Soon, Carmelo Anthony will have to make a choice.
As a free agent this summer, the New York Knicks veteran will have the option of either re-upping with his current team or seeking a new destination on the open market. With just two paths available, picking one or the other might not seem like an especially difficult thing to do.
After all, 'Melo is going to get plenty of shots and collect plenty of money no matter what he decides.
But this is a decision that could go a long way toward determining Anthony's place in NBA history. Built into the deceptively simple question of whether to stay or go are numerous repercussions that could add even more wrinkles to 'Melo's already complicated legacy.
Supposing He Stays
Anthony was refreshingly candid in his All-Star Weekend press conference, opening up about his struggles this year and the decision ahead of him. To hear 'Melo tell it, he'd prefer to stick around in New York and might even sacrifice to do so.
Any opportunities that I can have to kind of build that up in New York, I’ll do it. I tell people all the time, if it takes me taking a pay cut, I’ll be the first one on Mr. [James] Dolan’s step saying, ‘Take my money, and let’s build something strong.’ … As far as the money man, it don’t really matter to me.
If Anthony were to accept a reduction in salary, he'd get a real image boost—both in New York and around the league. He'd look loyal, committed to sticking it out through difficult times. Even a media market and fanbase as divided on a star as New York is on Anthony would appreciate that.
But he might also look foolish for casting his lot with an organization that has proven time and again it isn't capable of building a winning team around him. Loyalty's fine, but at some point Anthony should probably recognize that no matter how much money he's willing to leave on the table, it'll still be the Knicks' awful front office misspending the remainder.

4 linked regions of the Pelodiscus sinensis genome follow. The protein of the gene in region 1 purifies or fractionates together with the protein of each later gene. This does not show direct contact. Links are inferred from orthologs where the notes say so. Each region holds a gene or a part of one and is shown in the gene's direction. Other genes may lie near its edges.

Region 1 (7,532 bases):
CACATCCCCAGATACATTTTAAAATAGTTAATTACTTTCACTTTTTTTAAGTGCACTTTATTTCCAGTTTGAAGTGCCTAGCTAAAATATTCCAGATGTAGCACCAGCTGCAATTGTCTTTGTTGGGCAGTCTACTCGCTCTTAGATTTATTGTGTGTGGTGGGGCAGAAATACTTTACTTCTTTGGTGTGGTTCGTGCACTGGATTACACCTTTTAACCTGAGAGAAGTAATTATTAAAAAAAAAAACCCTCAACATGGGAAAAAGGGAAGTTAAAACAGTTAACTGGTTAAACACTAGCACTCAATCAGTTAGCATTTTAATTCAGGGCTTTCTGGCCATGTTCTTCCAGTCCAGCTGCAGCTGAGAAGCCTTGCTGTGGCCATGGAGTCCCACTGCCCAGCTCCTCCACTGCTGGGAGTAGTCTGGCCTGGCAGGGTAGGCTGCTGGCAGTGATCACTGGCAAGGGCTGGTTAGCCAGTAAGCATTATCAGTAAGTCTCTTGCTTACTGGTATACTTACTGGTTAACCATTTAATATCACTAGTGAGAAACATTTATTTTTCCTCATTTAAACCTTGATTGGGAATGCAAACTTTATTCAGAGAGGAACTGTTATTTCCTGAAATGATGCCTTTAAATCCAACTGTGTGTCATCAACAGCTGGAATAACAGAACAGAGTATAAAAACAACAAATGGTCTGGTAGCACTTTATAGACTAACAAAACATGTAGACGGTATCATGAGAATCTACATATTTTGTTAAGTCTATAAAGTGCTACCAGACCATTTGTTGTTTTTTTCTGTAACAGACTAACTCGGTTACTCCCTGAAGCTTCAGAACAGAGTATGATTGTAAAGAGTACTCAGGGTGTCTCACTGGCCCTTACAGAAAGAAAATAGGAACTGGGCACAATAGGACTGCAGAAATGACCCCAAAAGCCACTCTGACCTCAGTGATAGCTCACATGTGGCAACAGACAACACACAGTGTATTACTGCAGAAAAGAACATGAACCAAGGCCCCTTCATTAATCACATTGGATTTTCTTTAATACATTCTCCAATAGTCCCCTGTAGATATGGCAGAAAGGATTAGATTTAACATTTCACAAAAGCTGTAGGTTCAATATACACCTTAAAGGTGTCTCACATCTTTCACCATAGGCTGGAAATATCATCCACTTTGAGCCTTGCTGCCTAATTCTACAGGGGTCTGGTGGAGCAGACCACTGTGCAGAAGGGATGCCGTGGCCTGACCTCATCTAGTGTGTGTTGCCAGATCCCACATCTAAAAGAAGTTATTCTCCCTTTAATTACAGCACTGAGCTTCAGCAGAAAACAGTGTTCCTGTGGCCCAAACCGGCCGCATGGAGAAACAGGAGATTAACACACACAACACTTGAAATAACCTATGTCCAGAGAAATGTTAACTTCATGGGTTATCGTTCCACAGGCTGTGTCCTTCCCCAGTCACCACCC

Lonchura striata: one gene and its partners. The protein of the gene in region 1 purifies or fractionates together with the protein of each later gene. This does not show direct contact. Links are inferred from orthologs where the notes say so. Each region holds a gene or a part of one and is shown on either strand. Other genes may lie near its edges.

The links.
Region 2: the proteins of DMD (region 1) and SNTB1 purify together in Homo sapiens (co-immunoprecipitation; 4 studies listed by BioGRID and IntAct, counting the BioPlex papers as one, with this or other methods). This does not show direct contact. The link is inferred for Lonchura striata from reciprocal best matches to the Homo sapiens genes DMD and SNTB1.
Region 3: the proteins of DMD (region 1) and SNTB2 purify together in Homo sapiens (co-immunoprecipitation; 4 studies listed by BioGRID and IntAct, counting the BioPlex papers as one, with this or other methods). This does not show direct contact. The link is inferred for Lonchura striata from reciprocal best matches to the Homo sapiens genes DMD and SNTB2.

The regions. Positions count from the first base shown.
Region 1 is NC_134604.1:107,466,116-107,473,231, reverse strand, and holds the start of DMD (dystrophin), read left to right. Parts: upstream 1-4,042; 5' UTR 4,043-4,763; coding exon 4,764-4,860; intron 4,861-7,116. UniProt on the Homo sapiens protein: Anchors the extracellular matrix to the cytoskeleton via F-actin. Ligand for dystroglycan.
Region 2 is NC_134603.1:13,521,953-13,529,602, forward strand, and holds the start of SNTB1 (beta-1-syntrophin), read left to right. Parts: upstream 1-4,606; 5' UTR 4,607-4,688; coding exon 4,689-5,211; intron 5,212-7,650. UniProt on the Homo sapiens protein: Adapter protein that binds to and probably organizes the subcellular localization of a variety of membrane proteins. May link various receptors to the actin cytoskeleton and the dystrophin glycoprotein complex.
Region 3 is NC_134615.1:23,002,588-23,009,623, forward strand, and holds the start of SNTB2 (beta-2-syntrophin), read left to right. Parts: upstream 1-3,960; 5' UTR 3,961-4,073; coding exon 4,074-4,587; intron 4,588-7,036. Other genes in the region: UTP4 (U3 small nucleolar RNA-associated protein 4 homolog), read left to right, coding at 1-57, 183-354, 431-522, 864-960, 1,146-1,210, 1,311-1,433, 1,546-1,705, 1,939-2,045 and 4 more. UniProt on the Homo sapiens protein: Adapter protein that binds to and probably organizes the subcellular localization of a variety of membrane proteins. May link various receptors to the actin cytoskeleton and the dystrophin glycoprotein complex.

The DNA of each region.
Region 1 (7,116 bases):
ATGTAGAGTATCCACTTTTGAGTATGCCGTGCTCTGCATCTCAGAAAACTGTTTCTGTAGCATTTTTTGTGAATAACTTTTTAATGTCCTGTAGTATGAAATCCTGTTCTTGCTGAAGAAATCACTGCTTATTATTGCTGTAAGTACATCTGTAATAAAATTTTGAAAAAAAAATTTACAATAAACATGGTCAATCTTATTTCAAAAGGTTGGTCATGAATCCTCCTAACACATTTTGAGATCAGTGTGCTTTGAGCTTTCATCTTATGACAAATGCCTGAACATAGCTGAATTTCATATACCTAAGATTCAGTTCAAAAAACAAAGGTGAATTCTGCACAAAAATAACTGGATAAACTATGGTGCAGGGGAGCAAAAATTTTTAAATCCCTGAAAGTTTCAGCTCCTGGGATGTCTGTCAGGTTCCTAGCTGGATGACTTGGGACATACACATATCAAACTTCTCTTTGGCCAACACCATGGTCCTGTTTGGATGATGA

In the years since the ultimate authority on basketball at Madison Square Garden has been James Dolan, going back to the end of the 2000-01 season, the Knicks have won one playoff series. They have recruited one high profile coach, Larry Brown, and you saw how that worked out. They have made the Carmelo trade and paid Stoudemire $100 million in uninsured money. They have had two winning records in full 82-game seasons in the past 13½ years.
The definition of insanity is widely understood to be: "doing the same thing over and over again but expecting different results." If 'Melo takes less money to stay with an organization that has failed him at every turn...well, it might be time to update that definition to include Anthony as a secondary example.
Does he really want to go down as the superstar who wasted the second half of his career on a franchise that wasn't worthy of him?
Of course, things could go badly for Anthony in a number of other ways if he decides to stay.
The worst of all possible outcomes features Anthony backpedaling on his earlier talk of a pay cut, agreeing to sign an extension with the Knicks and demanding max money in the process. In one fell swoop, that approach would legitimize most of the criticisms leveled against 'Melo since he first got to New York.
He'd be forever remembered as the guy who played for the money and prestige, was the problem all along and never did anything to fix it.